The other thing you can do is – say it with us! – exercise.
Preparing to Deal With Heavy Periods at Work
Now that we’ve dealt with the immediate need for relief, let’s talk about some proactive tips for how to deal with heavy periods at work.
Your period is just one part of your menstrual cycle. So it’s connected to everything that happens during the rest of the month. Which means that what you do in the three weeks before your period can have a direct impact on your actual period. And one way you can take care of your body and prepare for bleeding is by paying attention to your nutrition throughout the month.
While there is some anecdotal evidence about the effects certain foods have on hormones and your menstrual cycle, the scientific evidence is only just starting to emerge. If you want to keep things simple, aim for whole foods. And that includes things like fruits, vegetables, whole grains, nuts, and seeds, all month long and as often as you’re able to.
As regular Hormonas will know, we’re big advocates of supplements, in particular for those with periods or hormone imbalances. And that’s because they’ve been proven to help some women manage their cycles and prep for their periods.
Several studies published over the past 11 years have shown a correlation between lower levels of Vitamin D and irregular periods. And a 2021 study found that “participants who received Vitamin D experienced significant reductions in pain intensity.” So, vitamin D supplementation and a little extra sun exposure could do you some good.
And then there’s Oral Magnesium. A daily dose can help reduce bloating and mood swings when taken appropriately. The catch is that it doesn’t work immediately. You may need to take it for a month or two before you’ll see any noticeable changes. And, you need to make sure it won’t interfere with other medications you may be taking.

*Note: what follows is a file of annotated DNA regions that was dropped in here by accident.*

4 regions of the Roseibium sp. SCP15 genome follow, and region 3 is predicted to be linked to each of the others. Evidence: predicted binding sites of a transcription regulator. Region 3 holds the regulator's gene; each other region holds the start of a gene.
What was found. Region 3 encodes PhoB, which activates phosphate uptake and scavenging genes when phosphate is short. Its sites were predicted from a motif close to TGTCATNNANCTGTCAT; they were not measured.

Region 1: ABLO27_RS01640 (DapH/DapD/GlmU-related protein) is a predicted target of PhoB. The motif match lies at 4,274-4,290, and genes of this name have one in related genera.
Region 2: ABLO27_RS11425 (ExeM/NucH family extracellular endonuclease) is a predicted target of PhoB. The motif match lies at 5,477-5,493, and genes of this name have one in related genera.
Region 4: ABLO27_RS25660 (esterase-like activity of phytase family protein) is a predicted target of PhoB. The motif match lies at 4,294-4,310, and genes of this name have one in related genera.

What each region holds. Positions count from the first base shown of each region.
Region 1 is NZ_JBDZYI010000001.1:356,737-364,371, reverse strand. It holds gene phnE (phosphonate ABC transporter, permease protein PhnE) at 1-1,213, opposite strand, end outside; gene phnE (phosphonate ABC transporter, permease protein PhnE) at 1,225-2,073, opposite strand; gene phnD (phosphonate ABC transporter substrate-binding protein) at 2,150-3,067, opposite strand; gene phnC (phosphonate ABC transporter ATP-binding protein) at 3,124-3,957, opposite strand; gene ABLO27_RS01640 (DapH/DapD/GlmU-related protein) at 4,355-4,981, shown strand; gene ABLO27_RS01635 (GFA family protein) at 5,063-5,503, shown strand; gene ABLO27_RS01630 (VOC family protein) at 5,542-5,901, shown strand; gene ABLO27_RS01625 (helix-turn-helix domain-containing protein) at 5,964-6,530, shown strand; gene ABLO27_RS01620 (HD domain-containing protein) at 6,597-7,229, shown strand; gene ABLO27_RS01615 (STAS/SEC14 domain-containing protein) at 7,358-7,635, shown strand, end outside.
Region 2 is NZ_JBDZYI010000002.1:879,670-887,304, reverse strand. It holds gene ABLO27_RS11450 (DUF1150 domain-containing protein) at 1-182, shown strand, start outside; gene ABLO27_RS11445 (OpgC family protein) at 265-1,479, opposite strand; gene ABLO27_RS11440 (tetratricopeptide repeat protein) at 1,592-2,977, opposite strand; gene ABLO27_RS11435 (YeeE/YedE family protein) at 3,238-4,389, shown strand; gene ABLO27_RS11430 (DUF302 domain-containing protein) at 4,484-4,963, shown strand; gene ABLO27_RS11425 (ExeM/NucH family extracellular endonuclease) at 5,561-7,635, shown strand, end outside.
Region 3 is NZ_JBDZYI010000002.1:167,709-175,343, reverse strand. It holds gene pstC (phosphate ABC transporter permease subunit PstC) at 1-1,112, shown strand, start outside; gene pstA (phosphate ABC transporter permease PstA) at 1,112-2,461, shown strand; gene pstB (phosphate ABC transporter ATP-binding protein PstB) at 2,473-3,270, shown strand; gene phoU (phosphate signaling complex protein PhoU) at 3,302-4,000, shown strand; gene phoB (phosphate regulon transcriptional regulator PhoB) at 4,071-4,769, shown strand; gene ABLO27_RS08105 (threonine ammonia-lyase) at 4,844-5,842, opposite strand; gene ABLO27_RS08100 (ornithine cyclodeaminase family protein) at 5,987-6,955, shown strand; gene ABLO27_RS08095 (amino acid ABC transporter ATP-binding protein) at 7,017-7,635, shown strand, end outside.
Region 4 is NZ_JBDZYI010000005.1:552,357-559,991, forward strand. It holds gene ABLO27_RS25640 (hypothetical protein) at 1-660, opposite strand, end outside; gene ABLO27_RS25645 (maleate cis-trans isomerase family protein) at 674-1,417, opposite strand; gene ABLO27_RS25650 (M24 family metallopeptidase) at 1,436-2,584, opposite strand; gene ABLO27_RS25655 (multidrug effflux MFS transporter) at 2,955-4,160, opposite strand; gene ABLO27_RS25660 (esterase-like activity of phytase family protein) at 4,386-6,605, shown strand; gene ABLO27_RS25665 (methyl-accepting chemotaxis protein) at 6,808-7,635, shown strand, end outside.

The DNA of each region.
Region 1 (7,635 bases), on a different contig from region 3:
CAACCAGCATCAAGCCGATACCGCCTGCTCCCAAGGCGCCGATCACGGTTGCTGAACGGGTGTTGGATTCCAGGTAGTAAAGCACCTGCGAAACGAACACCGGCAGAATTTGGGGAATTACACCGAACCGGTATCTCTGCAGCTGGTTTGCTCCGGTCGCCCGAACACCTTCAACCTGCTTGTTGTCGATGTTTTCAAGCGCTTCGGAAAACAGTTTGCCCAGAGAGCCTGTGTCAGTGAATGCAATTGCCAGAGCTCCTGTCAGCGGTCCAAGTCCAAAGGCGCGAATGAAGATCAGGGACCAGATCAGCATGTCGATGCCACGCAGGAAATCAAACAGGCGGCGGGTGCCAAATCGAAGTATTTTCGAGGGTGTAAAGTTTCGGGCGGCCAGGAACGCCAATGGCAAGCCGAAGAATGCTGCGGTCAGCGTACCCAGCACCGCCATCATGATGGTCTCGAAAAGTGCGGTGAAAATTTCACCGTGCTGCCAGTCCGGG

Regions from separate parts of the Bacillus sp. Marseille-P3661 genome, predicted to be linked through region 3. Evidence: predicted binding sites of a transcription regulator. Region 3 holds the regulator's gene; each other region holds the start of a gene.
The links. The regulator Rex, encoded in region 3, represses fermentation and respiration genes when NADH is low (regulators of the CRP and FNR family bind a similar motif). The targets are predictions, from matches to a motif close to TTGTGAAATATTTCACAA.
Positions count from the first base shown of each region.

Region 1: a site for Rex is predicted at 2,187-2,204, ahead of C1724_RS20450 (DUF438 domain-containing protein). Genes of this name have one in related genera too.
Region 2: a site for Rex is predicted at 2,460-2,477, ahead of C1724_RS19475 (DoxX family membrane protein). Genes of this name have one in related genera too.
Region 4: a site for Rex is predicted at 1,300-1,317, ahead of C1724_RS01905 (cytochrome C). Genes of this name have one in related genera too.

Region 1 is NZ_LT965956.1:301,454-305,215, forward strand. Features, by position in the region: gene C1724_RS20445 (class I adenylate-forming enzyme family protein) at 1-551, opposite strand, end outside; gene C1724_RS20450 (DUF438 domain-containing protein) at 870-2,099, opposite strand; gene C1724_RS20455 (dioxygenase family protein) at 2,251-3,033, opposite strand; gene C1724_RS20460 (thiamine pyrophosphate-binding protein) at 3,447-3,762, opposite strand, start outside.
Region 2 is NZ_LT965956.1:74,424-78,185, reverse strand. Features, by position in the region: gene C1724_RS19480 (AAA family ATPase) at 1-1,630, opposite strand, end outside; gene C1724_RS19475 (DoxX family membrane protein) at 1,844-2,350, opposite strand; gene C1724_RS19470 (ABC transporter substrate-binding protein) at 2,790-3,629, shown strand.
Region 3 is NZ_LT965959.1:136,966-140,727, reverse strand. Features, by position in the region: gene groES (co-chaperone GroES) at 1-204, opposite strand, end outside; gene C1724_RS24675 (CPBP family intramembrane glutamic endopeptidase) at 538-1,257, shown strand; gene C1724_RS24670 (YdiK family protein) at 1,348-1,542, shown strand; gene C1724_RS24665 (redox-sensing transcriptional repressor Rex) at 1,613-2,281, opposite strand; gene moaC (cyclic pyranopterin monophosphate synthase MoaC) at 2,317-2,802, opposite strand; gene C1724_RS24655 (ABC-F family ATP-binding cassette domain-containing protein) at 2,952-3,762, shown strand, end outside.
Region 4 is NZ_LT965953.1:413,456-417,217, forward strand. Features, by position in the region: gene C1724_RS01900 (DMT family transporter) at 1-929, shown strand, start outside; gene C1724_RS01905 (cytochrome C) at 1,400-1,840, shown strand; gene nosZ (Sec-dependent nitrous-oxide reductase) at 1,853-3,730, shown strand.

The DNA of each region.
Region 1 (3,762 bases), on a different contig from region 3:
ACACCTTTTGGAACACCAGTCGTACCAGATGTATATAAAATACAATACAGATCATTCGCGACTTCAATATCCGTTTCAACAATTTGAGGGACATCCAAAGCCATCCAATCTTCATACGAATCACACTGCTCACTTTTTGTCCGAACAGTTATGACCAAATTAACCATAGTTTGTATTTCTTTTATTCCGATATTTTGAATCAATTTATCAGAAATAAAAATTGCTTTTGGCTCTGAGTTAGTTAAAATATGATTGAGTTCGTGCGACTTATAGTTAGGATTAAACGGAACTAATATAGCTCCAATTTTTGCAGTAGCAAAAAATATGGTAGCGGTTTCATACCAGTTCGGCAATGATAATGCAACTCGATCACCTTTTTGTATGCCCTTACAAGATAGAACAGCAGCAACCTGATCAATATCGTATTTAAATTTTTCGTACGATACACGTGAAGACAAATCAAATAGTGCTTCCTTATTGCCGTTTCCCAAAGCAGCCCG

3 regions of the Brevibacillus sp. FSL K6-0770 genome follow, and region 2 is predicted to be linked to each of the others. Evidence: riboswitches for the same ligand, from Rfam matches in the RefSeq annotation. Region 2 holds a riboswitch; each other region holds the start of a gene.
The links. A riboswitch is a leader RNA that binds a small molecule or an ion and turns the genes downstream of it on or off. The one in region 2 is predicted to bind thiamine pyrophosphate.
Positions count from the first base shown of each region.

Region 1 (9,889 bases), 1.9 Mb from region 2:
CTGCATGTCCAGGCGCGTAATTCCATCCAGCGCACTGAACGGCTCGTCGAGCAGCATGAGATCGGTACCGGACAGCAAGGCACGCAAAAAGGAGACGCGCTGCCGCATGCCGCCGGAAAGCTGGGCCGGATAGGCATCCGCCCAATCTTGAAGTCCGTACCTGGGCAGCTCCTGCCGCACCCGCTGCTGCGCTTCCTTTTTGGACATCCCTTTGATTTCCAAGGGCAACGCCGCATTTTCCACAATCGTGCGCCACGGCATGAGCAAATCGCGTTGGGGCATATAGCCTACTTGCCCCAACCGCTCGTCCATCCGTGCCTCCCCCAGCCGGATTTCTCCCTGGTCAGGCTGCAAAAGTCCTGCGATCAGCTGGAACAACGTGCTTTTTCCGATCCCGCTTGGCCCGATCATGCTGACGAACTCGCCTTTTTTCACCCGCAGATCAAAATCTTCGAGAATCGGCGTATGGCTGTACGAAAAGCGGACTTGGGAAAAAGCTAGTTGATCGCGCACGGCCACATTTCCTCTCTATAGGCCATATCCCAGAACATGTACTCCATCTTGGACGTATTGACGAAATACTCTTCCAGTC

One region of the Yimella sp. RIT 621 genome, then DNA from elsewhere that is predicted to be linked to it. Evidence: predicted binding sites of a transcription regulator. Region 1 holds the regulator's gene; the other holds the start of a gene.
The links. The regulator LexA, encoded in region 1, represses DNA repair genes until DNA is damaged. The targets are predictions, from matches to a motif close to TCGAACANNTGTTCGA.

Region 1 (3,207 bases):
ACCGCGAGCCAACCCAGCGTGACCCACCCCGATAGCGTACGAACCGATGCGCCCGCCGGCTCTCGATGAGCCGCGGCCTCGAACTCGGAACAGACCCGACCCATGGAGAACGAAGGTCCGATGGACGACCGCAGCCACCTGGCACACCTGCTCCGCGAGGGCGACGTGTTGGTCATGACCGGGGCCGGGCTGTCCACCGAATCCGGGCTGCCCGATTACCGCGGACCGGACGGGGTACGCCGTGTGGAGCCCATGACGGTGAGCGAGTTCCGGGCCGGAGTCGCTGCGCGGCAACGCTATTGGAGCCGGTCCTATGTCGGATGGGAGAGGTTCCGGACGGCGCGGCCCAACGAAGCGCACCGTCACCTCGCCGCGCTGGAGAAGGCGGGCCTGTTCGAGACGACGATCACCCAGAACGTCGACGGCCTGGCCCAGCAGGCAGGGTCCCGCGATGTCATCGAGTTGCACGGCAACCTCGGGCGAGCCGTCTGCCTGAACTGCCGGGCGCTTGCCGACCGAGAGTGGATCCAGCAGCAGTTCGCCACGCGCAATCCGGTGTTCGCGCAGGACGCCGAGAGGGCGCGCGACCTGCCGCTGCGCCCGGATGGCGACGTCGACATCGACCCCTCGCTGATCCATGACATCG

For immediate relief, you can try taking a warm bath with Epsom salts, which contain magnesium. This works on the entire body and can relieve uterine cramps after a rough day at work. So, be sure to stock up before your next period.
Low iron levels are common in women with heavy periods and are associated with low energy and fatigue. However, too much iron in your blood is also dangerous. So, as with any supplementation, consult your primary healthcare provider before adding extra Iron to your diet.
The kinds of products you use can make or break how you deal with heavy periods at work. No one wants to make bathroom trips every hour. And, sometimes, even that’s impossible! We feel you, teachers and healthcare professionals!
The good news is you have options beyond the typical disposable pads and tampons. Some of these options include:
- Menstrual cups and discs: They hold more than the average tampon, and there’s no risk of Toxic Shock Syndrome. They can also help track how much blood you are actually losing each month, which can be vital information to share with your doctor if you have Menorrhagia.
- Reusable pads: You can buy them pre-made in basic shapes. Or, you can have them custom-made in fun patterns, colors, shapes, sizes, and absorbancies to suit your body and flow.
- Period underwear: They typically hold more than the average pad and won’t leave you feeling wet. With different styles, sizes, and absorbancies, you can feel protected and dry all day.
We won’t sugarcoat it. There is an initial investment and a learning curve to using and caring for each of these reusable options. But they’re easy enough to store at work, so you’re always prepared. And many women report that they’re more comfortable and reliable and that the long-term savings are worth it.
Yes, you can plan for pain management. And no, it doesn’t have to involve a bottle of pills. Here are a couple of drug-free examples:
- TENS machine: Transcutaneous Electrical Nerve Stimulation works by sending a very mild electrical current through the skin to stimulate the nerves and interrupt pain signals. TENS machines have been used to treat pain in all areas of the body for years, and recently some women have experienced success in using them to treat period pain.
- Heating pad: There’s something so comforting about a heating pad. And why shouldn’t you bring a little comfort to work, especially during your period? Pro tip: Cover all your bases. Have one heating pad for home and one heating pad for work. Also, did you know they make wearable hot water bottles now?
Having different pain management options available will make dealing with your heavy periods at work more manageable and comfortable. But make sure that they will actually work when you need them to by giving them a go at home first. Once you’ve figured out what works and what doesn’t, consider packing a small bag and leaving it at work or in your car, so you’re always prepared.
There is some trial and error involved in figuring out how to deal with heavy periods at work, so give yourself some time and grace. And with some simple strategies, a little preparation, and some patience, you’ll be able to find what works for you.